|badgerbag (badgerbag) wrote,|
@ 2009-09-27 10:54 pm UTC
It would make me geeky to communicate some of the thoughts that went through my head just now as I washed out my handkerchiefs. I like handkerchiefs lately and have fancy flowered ones my sister made me out of very fine fabric. The handkerchiefs were dry and clean-ish, but when they got wet in the sink I could feel all kind of slimy mucus on there. What makes mucus do that? How can it dry and then re-wet? What, chemically, is going on there? Is there some scale of measurement to describe snot's ability to dry up and re-slime itself? Note to self to look it up and think about sliminess, rehydration, viscosity, and solvents. This thought came back around to my thought of the day about the definition of geekiness. I realized this entire thought train about mucus was geeky. I imagined saying it to this girl Susan I knew in middle school. Susan used to come to my birthday parties and sometimes spend the night, though we didn't have anything in common. I imagined her response to my rambling thoughts on mucus. I could totally hear her sighing and explaining what a geek I was. She would say I was "like a boy". Or not like a boy, but not a proper girl, either. It astonished and embarrassed her.
Today I spent hours reading about soil science because of some random thoughts about gardening and soil and zond7's mention of Kevin Kelly's mention of a service to send off a soil sample for analysis. That led me to giant government web sites, maps, explanations of whether the soil in our map selection was firm enough for tanks to cross, or soft enough for mass burials of large animals in pits. I absorbed the beautiful jargon of the taxonomy of soil. Now I'm burning to read a basic soil science college textbook. Though this has has nothing to do with computers or electronics, it expresses a geeky trait - just being interested in some random thing, and then wanting to find out all about it, and its classification systems and language and data and maps. Geeks are the people I know who have this trait. They could happily spend several days (or their education, or a life or career) fooling about with all the details of something - anything - and who just *think things are neat*. It's about enthusiasm and passion for detail.
I thought as I have before (slowly but relentlessly) about the moment at BlogHer 05 (or 6?) when Mena Trott stood up and started babbling about knitting blogs and I freaked out along with half the room. I say babbling intentionally. She wasn't, but I was perceiving it that way! My internalized misogyny and my ignorance from 2005, let me show you it.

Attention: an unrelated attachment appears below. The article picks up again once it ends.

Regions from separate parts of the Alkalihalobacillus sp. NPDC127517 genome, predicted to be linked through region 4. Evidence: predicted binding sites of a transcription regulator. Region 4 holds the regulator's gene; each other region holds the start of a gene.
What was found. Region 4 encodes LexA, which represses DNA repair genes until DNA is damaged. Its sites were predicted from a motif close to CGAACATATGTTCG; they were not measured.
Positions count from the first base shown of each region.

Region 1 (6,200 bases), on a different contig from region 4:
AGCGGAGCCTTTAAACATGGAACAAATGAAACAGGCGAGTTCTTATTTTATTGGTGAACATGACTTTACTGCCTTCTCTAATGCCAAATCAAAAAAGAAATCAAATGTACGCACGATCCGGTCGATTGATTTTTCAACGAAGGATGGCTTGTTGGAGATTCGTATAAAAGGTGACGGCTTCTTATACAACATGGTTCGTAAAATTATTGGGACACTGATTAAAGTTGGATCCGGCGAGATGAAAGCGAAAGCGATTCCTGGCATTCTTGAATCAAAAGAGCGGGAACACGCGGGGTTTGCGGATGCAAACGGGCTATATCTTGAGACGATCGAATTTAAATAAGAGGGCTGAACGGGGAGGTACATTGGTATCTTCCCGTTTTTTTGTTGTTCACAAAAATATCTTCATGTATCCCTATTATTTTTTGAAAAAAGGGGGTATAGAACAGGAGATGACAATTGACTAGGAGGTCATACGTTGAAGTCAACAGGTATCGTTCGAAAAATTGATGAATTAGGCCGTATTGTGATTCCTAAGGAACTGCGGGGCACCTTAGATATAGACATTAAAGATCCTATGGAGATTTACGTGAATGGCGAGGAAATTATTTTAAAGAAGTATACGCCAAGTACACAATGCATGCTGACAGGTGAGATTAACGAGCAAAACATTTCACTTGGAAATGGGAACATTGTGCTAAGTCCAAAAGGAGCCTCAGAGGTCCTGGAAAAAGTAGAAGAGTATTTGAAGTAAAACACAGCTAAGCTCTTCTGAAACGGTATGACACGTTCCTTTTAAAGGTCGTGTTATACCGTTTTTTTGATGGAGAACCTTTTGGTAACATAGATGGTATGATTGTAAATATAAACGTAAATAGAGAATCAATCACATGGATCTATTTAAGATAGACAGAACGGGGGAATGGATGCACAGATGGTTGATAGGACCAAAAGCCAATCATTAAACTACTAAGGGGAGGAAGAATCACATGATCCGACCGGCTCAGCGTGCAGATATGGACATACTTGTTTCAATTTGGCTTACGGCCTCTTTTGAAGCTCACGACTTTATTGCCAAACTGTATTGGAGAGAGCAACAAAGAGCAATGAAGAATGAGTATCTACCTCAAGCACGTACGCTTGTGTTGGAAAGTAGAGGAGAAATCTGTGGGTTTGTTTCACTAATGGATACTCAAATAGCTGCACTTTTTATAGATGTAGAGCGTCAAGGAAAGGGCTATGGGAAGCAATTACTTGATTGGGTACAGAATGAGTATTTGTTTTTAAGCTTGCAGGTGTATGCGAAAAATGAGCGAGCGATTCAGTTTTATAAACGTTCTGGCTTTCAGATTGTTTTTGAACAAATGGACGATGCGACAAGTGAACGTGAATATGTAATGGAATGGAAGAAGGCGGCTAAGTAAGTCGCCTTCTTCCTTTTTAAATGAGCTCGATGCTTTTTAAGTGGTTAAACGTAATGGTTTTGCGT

I was like, OMG, CNN is here, and I thought you were going to be my blogging coder rock star and instead....you're talking about knitting! That's so embarrassing! We were finally getting noticed as women doing stuff on the web not just literarily but as programmers and... knitting?!!!
I'm pretty sure I had the decency not to say that on blog because I sensed I didn't know what she meant, and that she was so passionate there must be a there there, beyond what I could imagine which was: "Well, women do knitting I guess, and, women talking to each other on the Internet is inherently good, so, I guess it's good they find each other there and talk about what they like, which is this trivial, embarrassing, girly thing unfortunately, that I'm sure is a skill but I don't want to talk about doing that, it might as well be talking about painting our nails." OH HOW WRONG I WAS.
I could also see she was pained as she gave the talk, that she knew very well she was being misunderstood by the room and CNN was going to mangle her ass. Her face was sort of all scrunchy and red like she was going to scream, out of the frustration of not getting across to us and the media... Which was also embarrassing, but made me respect her and know I was wrong. I'm so sorry for my thoughts and my ignorance and lack of insight. And failure to see and jump in and support what was amazing. I cringed for a year, I swear.
Years later: my attitude now is that knitting a sock is this amazing thing like building a suspension bridge, a feat of engineering, and is like code in that it is ... code.... but made out of physical stuff.... I'm in awe of it, I wish I could do it, I see people have the vocabulary to talk with each other about the deep technics of it and the level they have to go into each others' minds and knowledge to convey information - the amount of knowledge and skill (techne!) they have as a background to read patterns, reverse engineer something already made, and so on. I'm a knitting groupie. I signed up on Ravelry, which is the most amazing piece of social software and community in practice I've ever seen, not because I want to knit anything, but just to gawk and admire at the textile rock stars.